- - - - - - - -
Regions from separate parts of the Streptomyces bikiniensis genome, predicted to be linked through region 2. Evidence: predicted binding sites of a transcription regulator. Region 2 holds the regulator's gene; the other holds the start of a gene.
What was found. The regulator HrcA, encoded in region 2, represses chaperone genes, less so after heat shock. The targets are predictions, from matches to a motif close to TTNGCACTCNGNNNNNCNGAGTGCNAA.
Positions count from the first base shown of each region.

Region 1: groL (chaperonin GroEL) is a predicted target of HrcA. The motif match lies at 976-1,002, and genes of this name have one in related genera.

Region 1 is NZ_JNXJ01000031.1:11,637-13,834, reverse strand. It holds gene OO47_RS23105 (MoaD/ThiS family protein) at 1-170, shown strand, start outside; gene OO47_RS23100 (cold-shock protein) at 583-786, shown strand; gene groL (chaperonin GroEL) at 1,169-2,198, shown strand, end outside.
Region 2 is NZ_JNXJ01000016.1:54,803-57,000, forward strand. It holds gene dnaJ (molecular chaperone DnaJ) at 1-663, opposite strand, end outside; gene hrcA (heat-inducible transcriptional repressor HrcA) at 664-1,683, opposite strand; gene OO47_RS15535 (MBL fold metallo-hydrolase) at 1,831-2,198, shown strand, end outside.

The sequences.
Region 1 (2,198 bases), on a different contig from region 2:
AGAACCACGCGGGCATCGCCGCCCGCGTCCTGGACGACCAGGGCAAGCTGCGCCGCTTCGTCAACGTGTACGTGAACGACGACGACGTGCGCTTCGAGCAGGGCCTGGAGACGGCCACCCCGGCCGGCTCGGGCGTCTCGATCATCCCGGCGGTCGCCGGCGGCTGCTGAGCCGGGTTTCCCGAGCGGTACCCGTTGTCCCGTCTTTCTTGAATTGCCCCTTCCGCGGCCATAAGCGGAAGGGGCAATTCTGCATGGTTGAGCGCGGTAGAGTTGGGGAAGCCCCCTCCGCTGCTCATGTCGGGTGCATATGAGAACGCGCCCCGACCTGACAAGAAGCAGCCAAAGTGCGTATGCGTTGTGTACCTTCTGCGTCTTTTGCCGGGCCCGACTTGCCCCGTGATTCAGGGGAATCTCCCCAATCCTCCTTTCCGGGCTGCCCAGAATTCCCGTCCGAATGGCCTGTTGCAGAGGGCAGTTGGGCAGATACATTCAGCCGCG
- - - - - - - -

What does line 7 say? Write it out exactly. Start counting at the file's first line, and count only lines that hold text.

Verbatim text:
The sequences.